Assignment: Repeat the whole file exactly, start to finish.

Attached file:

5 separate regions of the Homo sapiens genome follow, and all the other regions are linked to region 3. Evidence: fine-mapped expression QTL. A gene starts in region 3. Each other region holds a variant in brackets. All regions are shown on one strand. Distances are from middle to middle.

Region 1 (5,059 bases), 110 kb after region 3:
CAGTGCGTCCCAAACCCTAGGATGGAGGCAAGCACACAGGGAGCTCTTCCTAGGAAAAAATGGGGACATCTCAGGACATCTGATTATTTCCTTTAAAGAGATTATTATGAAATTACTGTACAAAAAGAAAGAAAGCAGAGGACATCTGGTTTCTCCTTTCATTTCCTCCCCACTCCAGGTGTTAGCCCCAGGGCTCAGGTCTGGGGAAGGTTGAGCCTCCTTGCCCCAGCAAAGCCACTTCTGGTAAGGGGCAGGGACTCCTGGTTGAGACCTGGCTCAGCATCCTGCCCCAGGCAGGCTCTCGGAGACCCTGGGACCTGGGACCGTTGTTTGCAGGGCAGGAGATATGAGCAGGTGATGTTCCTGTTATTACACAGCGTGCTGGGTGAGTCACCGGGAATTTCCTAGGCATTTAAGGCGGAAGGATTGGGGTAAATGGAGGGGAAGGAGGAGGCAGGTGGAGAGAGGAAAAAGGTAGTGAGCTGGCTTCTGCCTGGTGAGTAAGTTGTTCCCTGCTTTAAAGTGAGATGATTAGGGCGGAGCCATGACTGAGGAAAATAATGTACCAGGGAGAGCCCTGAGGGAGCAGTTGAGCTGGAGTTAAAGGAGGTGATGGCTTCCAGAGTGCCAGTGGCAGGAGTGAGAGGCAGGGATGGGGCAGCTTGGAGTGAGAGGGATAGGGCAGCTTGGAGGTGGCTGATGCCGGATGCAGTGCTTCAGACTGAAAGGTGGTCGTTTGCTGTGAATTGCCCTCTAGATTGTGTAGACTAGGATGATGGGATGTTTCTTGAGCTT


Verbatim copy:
5 separate regions of the Homo sapiens genome follow, and all the other regions are linked to region 3. Evidence: fine-mapped expression QTL. A gene starts in region 3. Each other region holds a variant in brackets. All regions are shown on one strand. Distances are from middle to middle.

Region 1 (5,059 bases), 110 kb after region 3:
CAGTGCGTCCCAAACCCTAGGATGGAGGCAAGCACACAGGGAGCTCTTCCTAGGAAAAAATGGGGACATCTCAGGACATCTGATTATTTCCTTTAAAGAGATTATTATGAAATTACTGTACAAAAAGAAAGAAAGCAGAGGACATCTGGTTTCTCCTTTCATTTCCTCCCCACTCCAGGTGTTAGCCCCAGGGCTCAGGTCTGGGGAAGGTTGAGCCTCCTTGCCCCAGCAAAGCCACTTCTGGTAAGGGGCAGGGACTCCTGGTTGAGACCTGGCTCAGCATCCTGCCCCAGGCAGGCTCTCGGAGACCCTGGGACCTGGGACCGTTGTTTGCAGGGCAGGAGATATGAGCAGGTGATGTTCCTGTTATTACACAGCGTGCTGGGTGAGTCACCGGGAATTTCCTAGGCATTTAAGGCGGAAGGATTGGGGTAAATGGAGGGGAAGGAGGAGGCAGGTGGAGAGAGGAAAAAGGTAGTGAGCTGGCTTCTGCCTGGTGAGTAAGTTGTTCCCTGCTTTAAAGTGAGATGATTAGGGCGGAGCCATGACTGAGGAAAATAATGTACCAGGGAGAGCCCTGAGGGAGCAGTTGAGCTGGAGTTAAAGGAGGTGATGGCTTCCAGAGTGCCAGTGGCAGGAGTGAGAGGCAGGGATGGGGCAGCTTGGAGTGAGAGGGATAGGGCAGCTTGGAGGTGGCTGATGCCGGATGCAGTGCTTCAGACTGAAAGGTGGTCGTTTGCTGTGAATTGCCCTCTAGATTGTGTAGACTAGGATGATGGGATGTTTCTTGAGCTT